"You tend to lose contact and begin to feel you want to know where you fit in," said Lorna Selby, who has been searching for information about her father, who died before she was four.
"You're looking for something that helps set you in your family community."
She is just one of thousands of people who search every year through the birth, death and marriage records in Hampshire.
US President Barack Obama's return to his ancestors' birthplace in Ireland on Monday is part of a wider trend, experts say, and family history has become a popular pursuit.
Those gathered at the Hampshire record office's taster session are among more than 14,500 visitors a year. Of those, 10,000 are looking for family history, archivist Mark Pitchforth said.
Many said they felt a responsibility to their relatives to find out more about their family's past.
One woman said the search was a birthday present for her 70-year-old father. For another, a quest after her father's death.
Linda Sellwood's fourth grandchild was born a week ago.
She said: "It would be nice to pass it down to my grandchildren.
"My mother is still alive - it would be nice to tell her as well".
Mr Pitchforth said there had been a marked increase in interest in the past decade. He said he believed programmes such as the BBC's Who Do You Think You Are? were behind the trend.
The internet has helped the process by making it easier to sift through census returns, birth certificates and wills.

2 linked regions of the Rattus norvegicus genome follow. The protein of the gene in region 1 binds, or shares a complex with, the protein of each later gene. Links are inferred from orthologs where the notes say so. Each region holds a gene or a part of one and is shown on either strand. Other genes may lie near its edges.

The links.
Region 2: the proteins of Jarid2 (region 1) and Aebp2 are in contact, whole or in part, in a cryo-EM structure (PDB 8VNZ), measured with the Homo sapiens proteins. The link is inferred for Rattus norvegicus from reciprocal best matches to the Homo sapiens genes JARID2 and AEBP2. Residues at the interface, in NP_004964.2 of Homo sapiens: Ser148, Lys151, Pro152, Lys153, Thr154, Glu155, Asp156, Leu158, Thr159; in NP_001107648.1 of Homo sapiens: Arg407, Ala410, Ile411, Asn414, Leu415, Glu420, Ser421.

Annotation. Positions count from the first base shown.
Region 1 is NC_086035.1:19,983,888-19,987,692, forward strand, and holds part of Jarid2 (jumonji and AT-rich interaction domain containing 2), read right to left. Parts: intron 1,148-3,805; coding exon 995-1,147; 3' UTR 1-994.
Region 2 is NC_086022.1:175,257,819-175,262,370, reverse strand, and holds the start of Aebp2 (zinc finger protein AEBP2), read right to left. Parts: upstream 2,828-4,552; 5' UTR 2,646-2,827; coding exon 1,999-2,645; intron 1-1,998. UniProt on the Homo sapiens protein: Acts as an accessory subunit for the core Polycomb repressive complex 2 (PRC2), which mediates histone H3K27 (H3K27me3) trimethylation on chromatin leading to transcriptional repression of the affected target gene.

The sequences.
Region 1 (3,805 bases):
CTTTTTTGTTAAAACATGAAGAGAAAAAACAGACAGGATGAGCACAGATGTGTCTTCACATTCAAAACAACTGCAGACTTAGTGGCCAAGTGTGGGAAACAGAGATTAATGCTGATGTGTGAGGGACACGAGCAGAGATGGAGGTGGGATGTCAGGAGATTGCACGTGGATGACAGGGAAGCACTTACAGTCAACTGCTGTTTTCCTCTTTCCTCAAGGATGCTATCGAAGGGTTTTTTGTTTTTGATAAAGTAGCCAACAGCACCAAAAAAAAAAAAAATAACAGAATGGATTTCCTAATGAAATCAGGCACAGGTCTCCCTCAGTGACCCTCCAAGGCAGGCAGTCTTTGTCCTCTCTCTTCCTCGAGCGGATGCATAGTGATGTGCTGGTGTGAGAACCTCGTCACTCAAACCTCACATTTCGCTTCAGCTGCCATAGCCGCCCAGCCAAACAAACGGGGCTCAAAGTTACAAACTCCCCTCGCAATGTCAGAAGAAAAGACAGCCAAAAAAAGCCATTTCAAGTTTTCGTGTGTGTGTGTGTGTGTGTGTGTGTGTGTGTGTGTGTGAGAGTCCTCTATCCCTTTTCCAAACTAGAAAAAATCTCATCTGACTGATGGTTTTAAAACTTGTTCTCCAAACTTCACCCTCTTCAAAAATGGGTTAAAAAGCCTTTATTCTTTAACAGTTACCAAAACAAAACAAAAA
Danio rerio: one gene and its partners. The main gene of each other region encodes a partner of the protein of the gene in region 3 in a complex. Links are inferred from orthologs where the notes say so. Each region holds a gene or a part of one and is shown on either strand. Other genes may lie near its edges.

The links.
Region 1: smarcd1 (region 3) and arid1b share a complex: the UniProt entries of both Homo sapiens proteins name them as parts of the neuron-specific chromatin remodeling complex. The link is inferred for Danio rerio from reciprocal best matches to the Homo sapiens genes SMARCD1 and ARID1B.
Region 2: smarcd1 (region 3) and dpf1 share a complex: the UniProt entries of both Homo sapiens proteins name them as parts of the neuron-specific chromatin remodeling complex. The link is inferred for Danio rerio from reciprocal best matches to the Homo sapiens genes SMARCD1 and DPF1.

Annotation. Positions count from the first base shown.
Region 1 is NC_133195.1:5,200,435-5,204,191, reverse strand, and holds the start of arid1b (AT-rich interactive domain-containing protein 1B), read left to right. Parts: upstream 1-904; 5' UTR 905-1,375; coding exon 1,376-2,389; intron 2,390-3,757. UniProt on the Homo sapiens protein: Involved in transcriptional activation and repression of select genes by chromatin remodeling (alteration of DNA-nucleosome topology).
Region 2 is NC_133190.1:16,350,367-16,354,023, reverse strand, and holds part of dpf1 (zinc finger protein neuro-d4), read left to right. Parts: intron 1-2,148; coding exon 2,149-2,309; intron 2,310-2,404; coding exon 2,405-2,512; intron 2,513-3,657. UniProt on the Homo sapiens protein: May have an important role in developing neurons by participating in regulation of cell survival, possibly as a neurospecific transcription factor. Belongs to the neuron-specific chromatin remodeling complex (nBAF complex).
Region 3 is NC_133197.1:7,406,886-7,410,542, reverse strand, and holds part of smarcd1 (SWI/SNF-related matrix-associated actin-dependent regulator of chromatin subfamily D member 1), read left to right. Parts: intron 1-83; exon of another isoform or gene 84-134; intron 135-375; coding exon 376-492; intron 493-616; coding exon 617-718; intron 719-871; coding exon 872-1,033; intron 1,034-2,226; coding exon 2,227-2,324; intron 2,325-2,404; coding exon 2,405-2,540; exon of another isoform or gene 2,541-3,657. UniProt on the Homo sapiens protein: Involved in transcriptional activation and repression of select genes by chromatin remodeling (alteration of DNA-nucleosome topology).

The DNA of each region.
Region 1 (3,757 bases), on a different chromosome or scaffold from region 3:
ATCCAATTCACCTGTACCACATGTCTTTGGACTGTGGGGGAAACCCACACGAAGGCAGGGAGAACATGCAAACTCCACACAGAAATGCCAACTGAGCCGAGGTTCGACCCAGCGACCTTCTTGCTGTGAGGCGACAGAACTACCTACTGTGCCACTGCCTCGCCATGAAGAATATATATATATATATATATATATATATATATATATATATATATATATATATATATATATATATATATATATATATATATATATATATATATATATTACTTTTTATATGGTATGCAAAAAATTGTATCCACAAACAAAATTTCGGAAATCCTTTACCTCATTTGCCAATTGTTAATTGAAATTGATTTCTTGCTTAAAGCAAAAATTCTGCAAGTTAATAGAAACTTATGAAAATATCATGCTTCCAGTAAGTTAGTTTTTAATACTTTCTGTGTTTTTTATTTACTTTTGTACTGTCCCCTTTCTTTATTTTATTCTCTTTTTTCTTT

It has become a lucrative industry, with popular websites charging around £15 to access a birth certificate.
Carol Oade was at the record office to trace her half-brother.
She said a company had offered her a finder package costing more £800. At that price, Mrs Oade said, she would rather do it by hand.
Until recently, Mrs Oade, in her 60s, said she had no idea she had a half-brother.
He was born two years before her in the same Totton nursing home.
'Give him up'
But unlike her, her older brother was illegitimate and given up for adoption.
"My mother was besotted with him but had to give him up", she said.
Mrs Oade said she was excited to find him. But even if her search is successful, her brother would have to agree to a meeting.
She said she had also tracked down a picture of her great-great-great-grandfather, who had bought the Dolphin pub in Romsey for £400.
Mrs Selby nodded as Mrs Oade described the story of her half-brother, who was fathered by an American GI.
"I knew as a child lots of incidents where husbandless women were very attracted to people who came with lots of goodies," Mrs Selby said.
"Lots of women were upset when husbands came back from war. You could see it all around you."
Another record office visitor, Laurence Cooke, said he also remembered the war and, unfolding a detailed printed family tree, described how he had been hooked by the pastime.
"You get sucked in, you do," he said.
"It gets hold of you."